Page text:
Bomb blast hits Iraqi city

Suicide car bomb targets police, kills at least 17 and injures dozens in provincial capital.

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BAGHDAD // A suicide bomber blew up his car today outside government offices in a province west of the Iraqi capital, killing 17 people, including women and elderly people waiting to collect welfare checks, officials said.

Six police officers were also among the dead in the latest strike on a favorite insurgent target, according to police and hospital officials.

At least 23 people were also wounded in today's blast outside the provincial council compound in Ramadi, capital of Anbar province, according to the officials.

Anbar 's deputy governor, Saadoun Obeid, who was at his office when the explosion hit, touching off a fire in the compound, said: "We rushed out of the office complex and saw many people injured and dead, lying on the street. I saw two women who were dead, their bodies burnt."

Mr Obeid said a traffic jam kept the suicide bomber from driving his explosives-laden car to the front gate. Eyewitnesses said the car exploded about 200 metres from the compound, creating a crater several meters wide.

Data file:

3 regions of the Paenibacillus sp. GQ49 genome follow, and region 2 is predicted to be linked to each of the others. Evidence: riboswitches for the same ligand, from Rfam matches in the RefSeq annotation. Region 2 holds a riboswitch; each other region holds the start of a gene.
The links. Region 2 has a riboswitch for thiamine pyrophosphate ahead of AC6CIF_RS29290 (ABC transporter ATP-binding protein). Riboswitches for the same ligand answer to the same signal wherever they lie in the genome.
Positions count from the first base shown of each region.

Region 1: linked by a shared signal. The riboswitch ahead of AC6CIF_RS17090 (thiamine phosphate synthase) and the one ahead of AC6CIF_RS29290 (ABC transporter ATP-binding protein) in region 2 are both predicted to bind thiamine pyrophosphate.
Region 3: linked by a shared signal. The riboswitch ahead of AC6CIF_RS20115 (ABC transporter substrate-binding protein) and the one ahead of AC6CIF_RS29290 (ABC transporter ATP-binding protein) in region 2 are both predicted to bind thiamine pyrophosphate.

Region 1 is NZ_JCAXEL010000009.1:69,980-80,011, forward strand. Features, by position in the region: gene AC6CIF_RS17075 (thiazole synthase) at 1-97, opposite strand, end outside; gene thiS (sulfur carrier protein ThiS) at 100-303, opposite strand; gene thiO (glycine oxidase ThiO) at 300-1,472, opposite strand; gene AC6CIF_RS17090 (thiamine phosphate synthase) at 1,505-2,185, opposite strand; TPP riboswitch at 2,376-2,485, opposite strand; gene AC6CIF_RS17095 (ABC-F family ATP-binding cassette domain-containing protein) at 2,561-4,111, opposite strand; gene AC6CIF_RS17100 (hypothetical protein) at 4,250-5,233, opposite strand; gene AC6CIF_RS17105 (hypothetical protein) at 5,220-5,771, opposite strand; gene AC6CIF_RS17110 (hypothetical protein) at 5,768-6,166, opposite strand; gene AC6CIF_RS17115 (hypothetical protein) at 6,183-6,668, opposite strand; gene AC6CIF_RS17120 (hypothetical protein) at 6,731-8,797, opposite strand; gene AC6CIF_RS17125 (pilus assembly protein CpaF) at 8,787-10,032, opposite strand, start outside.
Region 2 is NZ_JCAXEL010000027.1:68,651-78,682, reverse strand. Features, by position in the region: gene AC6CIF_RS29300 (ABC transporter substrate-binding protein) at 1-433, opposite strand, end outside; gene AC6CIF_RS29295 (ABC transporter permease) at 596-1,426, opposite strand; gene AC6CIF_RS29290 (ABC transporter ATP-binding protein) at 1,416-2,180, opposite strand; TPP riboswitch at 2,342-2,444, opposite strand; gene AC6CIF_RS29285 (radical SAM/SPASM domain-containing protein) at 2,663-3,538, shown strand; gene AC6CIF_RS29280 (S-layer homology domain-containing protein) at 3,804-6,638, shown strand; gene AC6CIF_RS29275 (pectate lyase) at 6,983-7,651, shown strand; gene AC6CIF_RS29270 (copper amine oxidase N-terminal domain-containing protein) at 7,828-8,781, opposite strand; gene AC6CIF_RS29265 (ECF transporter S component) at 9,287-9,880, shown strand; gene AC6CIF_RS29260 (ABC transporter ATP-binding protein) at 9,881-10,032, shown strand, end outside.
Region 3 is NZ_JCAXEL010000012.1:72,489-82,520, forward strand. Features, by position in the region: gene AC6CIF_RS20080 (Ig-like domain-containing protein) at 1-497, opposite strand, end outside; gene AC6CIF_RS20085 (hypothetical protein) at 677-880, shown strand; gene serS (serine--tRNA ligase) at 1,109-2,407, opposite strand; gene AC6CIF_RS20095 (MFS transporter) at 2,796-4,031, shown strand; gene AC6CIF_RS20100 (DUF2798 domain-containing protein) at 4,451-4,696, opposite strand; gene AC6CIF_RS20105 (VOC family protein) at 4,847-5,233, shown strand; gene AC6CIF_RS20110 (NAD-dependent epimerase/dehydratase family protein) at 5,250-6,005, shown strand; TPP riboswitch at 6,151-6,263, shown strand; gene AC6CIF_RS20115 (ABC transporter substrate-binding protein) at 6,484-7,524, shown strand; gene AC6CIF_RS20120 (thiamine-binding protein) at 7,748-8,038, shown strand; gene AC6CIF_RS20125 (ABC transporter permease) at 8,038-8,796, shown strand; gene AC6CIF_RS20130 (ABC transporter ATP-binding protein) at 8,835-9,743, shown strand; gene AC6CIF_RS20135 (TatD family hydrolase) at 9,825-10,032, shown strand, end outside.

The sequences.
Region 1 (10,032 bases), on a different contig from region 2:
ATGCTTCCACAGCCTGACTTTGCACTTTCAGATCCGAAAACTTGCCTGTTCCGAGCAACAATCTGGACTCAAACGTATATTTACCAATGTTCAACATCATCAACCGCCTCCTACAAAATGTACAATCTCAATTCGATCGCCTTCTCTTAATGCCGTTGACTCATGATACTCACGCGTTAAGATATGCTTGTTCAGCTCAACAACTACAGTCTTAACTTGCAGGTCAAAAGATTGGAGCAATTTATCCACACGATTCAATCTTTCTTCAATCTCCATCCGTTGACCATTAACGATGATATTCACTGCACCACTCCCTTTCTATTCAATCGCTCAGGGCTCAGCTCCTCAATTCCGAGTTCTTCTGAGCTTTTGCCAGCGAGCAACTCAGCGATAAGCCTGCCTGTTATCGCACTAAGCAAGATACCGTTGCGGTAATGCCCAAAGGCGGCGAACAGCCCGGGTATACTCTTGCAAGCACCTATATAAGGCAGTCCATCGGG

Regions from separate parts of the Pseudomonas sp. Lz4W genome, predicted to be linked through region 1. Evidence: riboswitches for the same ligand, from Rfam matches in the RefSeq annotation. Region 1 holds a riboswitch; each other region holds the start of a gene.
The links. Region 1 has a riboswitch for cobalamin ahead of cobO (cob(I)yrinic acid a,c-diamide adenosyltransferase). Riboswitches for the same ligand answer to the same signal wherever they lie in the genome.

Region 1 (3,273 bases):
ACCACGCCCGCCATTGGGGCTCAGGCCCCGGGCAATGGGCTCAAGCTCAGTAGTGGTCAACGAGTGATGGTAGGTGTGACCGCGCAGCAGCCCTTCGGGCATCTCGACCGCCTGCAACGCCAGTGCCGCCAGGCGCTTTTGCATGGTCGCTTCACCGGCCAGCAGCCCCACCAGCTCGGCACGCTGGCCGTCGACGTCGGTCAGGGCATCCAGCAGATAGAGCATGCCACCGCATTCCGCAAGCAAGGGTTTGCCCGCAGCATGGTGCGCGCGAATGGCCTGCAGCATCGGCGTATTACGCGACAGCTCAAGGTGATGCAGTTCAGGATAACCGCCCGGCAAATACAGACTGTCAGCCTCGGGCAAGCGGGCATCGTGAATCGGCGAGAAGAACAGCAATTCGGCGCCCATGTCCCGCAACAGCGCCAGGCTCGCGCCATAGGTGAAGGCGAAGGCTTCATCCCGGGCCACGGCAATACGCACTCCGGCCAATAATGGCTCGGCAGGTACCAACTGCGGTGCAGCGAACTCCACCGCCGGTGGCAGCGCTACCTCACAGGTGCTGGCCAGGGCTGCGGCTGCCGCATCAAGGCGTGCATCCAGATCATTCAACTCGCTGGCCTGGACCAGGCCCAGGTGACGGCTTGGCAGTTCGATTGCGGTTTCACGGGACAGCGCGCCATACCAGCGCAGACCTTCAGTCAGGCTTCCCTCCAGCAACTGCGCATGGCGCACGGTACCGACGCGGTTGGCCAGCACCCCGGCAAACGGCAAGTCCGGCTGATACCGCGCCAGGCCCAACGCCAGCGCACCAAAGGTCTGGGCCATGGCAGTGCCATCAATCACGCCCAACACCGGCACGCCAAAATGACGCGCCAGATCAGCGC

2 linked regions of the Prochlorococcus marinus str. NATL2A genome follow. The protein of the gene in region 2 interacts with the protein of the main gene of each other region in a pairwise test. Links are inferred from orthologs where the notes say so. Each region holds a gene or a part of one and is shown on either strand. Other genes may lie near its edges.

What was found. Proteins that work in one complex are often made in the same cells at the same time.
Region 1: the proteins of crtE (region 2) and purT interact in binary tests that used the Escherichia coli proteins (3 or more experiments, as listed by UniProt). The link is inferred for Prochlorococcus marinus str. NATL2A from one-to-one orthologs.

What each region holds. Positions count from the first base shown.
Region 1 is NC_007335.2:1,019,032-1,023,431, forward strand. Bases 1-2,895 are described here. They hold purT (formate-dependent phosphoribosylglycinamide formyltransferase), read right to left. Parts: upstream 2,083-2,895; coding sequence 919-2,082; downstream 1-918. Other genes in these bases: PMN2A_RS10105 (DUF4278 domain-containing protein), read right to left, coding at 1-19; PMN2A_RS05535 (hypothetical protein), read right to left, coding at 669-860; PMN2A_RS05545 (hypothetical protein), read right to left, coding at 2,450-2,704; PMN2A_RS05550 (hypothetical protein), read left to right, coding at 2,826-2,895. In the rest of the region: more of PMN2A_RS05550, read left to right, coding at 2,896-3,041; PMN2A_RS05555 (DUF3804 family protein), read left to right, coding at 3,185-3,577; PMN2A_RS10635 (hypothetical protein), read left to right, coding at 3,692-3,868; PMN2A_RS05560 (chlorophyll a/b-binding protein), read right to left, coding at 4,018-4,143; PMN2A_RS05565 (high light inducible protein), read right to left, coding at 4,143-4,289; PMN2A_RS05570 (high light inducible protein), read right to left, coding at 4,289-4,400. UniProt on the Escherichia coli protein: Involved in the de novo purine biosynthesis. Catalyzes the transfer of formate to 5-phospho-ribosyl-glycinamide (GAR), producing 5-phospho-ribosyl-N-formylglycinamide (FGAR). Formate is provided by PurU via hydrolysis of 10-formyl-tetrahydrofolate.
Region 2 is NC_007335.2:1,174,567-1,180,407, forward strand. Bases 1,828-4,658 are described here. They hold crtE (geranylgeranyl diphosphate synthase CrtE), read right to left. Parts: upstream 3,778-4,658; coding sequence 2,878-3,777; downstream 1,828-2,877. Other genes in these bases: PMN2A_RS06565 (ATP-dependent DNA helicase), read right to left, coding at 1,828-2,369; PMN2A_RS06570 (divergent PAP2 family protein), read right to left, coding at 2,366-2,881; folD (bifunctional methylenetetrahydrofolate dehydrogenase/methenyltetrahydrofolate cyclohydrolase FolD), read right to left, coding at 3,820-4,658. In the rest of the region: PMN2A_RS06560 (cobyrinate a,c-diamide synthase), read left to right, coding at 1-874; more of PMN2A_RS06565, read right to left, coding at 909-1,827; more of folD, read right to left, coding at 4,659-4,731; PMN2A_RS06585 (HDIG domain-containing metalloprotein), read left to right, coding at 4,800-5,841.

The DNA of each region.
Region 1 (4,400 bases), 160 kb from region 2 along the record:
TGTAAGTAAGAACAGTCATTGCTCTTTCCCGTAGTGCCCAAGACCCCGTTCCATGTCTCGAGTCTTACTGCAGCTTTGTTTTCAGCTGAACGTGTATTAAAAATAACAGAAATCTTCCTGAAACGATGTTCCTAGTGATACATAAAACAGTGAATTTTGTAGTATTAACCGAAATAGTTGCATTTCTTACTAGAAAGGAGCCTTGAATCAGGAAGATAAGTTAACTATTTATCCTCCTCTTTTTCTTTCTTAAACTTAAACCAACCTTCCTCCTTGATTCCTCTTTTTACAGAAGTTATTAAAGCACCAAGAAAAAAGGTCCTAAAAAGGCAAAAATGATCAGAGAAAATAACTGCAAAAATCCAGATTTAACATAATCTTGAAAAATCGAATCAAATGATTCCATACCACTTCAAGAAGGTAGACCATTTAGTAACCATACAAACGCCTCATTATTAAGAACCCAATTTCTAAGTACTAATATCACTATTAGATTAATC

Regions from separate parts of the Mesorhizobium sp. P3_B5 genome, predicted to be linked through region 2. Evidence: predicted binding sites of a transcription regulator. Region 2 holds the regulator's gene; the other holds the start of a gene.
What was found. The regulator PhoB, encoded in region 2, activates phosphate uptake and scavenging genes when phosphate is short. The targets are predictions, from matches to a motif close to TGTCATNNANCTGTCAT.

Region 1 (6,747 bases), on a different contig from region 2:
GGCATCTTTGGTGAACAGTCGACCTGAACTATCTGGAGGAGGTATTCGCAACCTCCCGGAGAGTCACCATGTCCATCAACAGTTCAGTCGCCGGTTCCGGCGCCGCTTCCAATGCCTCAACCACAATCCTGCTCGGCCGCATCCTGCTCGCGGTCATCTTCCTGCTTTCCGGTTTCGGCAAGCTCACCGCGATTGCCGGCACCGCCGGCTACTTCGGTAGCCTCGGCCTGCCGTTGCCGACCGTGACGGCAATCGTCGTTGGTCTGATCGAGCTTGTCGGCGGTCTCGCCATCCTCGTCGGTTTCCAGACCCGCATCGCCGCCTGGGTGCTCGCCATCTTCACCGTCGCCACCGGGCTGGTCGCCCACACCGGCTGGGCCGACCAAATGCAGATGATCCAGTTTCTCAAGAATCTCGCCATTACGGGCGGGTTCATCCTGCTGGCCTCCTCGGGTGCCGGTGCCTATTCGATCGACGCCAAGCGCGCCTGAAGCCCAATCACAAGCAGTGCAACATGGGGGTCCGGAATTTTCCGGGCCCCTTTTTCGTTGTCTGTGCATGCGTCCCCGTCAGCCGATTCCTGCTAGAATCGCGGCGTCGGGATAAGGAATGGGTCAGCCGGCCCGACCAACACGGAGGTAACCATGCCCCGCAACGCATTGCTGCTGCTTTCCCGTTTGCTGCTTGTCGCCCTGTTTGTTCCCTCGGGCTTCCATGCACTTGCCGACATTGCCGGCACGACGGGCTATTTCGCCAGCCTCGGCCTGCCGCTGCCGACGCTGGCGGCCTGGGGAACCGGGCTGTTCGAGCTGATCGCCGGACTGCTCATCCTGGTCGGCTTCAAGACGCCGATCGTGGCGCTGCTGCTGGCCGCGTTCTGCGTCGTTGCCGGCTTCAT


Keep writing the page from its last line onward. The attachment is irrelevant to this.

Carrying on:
Officials immediately blamed al Qa'eda in Iraq for the attack in Anbar, a former stronghold of al Qa'eda militants and Sunni insurgents that stretches all the way from just west of Baghdad to Iraq's borders with Syria, Jordan and Saudi Arabia.

Police found a second bomb in a nearby parking lot a few minutes later, but said they detonated it in a safe area. The compound in Ramadi, 115 kilometers west of Baghdad, also houses the Anbar police headquarters and the governor's office.

The chairman of the Anbar council, Jasim Mohammed al Halbusi, put the casualty count much lower, at eight killed and 12 wounded, but said the death toll would probably rise because many of the wounded were in critical condition. Obeid said as many as 57 people were wounded.

Conflicting casualty tolls are common in the immediate aftermath of insurgent attacks in Iraq.

Mr Al Halbusi said the dead and wounded were Anbar residents who had come to the office complex to fill out paperwork or receive government aid.

"The bombing came after a period of calm in the province," Mr al Halbusi said, blaming it on "powers of hatred who killed innocent civilians."

Government officials in Anbar and across Iraq have frequently been targeted by insurgents since shortly after the US-led invasion in 2003 led to the overthrow of Saddam Hussein.

Last December, the Islamic State of Iraq, an al Qa'eda front group, claimed responsibility for an attack on the same compound. That attack caused Anbar's governor, Qasim al Fahadawi, to lose an arm and undergo leg surgery in the United States. Mr Obeid said neither Mr al Fahadawi nor many other senior Anbar officials were in the building during today's strike.

In July, a female suicide bomber blew herself up at a reception room outside Mr al Fahadawi's office. Mr al Fahadawi was not there at the time, but the blast coincided with a trip to Iraq by the US vice-president, Joe Biden, undercutting his optimistic predictions of a peaceful transition of power as the nation was beset by political uncertainty.